Practically zero is my guess. There's a lot of atmosphere, earth and water between the buildings people live in and the rest of the planet.
    uum I don't think so. Practically zero multiplied by millions is a lot more than practially zero. Multiplied by billions and we're comfortably out of "negligible" territory. And, if you feel this way, that we as individuals cannot do any harm to the planet by warming our houses up, then I don't see how you can so easily subscribe to the idea that we're fucking things up by burning coal and oil. It's contradictory.

    Industry doesn't make global warming worse because sky, lakes and fields. That's the same argument.

    I thought the world was being run by commercial interests...why would they want to penalize themselves?
    My best guess is that it's all about regulating the shit out of the competition. Big business can afford it. Small business can't. Thus, monopoly is easier to maintain.
    Quote Originally Posted by wufwugy View Post
    ongies gonna ong
  13. #13
    Quote Originally Posted by OngBonga View Post
    uum I don't think so. Practically zero multiplied by millions is a lot more than practially zero. Multiplied by billions and we're comfortably out of "negligible" territory. And, if you feel this way, that we as individuals cannot do any harm to the planet by warming our houses up, then I don't see how you can so easily subscribe to the idea that we're fucking things up by burning coal and oil. It's contradictory.

    Industry doesn't make global warming worse because sky, lakes and fields. That's the same argument.
    I think you misunderstand the hypothesized causes of man-made global warming. It's not from the heat caused by burning things. It's from the emissions from said combustion, like CO2, which lead to the trapping of solar radiation.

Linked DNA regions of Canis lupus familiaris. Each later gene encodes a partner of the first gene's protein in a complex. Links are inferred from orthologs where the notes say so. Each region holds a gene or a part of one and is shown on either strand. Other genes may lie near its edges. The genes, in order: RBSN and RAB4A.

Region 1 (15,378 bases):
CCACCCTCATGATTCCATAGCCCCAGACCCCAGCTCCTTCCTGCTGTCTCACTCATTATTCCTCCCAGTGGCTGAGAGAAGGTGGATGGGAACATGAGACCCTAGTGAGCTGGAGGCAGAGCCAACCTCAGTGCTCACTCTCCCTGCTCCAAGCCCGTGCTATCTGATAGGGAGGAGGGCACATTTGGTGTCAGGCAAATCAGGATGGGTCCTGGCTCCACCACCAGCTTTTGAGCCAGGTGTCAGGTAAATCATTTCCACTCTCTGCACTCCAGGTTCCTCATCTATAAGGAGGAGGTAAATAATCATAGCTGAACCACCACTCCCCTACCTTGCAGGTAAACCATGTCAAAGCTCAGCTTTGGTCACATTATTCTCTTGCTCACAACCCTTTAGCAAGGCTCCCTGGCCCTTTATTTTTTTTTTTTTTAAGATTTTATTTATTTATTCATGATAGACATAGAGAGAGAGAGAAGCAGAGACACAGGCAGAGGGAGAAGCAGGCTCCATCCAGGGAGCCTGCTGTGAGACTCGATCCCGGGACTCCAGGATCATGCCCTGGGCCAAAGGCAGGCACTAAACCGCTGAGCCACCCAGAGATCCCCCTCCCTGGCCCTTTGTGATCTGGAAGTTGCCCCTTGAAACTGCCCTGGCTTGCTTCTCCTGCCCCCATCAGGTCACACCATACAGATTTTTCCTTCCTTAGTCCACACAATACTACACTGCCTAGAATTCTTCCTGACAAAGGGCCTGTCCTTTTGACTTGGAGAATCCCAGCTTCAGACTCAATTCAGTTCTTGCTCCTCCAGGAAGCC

In winter, London is about 3 degrees warmer than the surrounding countryside because of the heat generated in and by buildings. If this heat affected the whole planet then you would think it would affect the surrounding countryside as well. But it doesn't, the heat dissipates quickly in the atmosphere even from a place as big as London.



    Quote Originally Posted by OngBonga View Post
    My best guess is that it's all about regulating the shit out of the competition. Big business can afford it. Small business can't. Thus, monopoly is easier to maintain.
    The important question to me is whether or not we should continue to choose dirty, polluting energy over clean energy. I don't really care who makes money one way or another.
  14. #14
    OngBonga's Avatar
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    But it doesn't, the heat dissipates quickly in the atmosphere even from a place as big as London.
    Dissipate does not mean disappear. Over time, it will cause a degree of warming. It must, because energy does not just disappear.

    But you're right, if we're talking about clean energy, then at least the emissions are eliminated.
    Quote Originally Posted by wufwugy View Post
    ongies gonna ong
  15. #15
    I can't imagine 7 billion heaters run 24/7 would be enough to raise global temperature by .1%

    Waiting on MMM to calculate wattage per meters squared and meters squared of atmosphere and clarify the situation.
  16. #16
    Quote Originally Posted by wufwugy View Post
    I can't imagine 7 billion heaters run 24/7 would be enough to raise global temperature by .1%

    Waiting on MMM to calculate wattage per meters squared and meters squared of atmosphere and clarify the situation.
    TIL: wufwugy is a low key flat earther.
  17. #17
    Quote Originally Posted by boost View Post
    TIL: wufwugy is a low key flat earther.
    I'm more like a line earther. This shit's only one dimension.
  18. #18
    oskar's Avatar
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    I'm on the side of the environmentalists on this one, and here's why.
    exhibit A: google earth. Zoom in anywhere on main land and it's either cultivated farm land, cities or roads. Unless you're actively looking for it, you're not going to find much land that hasn't been altered by humans.
    exhibit B: breathing is not as fun as it used to be, at least if you're in Paris, LA, or Delhi.

    I'm not going to look at any scientific data and pretend to understand it. I look at global warming predictions like a weather report. There's a chance of mass extinction based on horrific environmental events, and a chance of just partly cloudy. However one part of the forecast is alarming enough that I'd suggest we cut some of the shit that might increase the chance of the unfavorable outcome. What I don't agree with is the order of importance when it comes to the actions we take to combat this. I'm baffled that when we look at the global population growth nobody in the western world is even suggesting that everyone stop putting it in the front hole so much. If we cut the global population in half by the next 100 years, we pretty much solved all the problems and we didn't even need electric Jesus Elon Musk to help us out here.
    The strengh of a hero is defined by the weakness of his villains.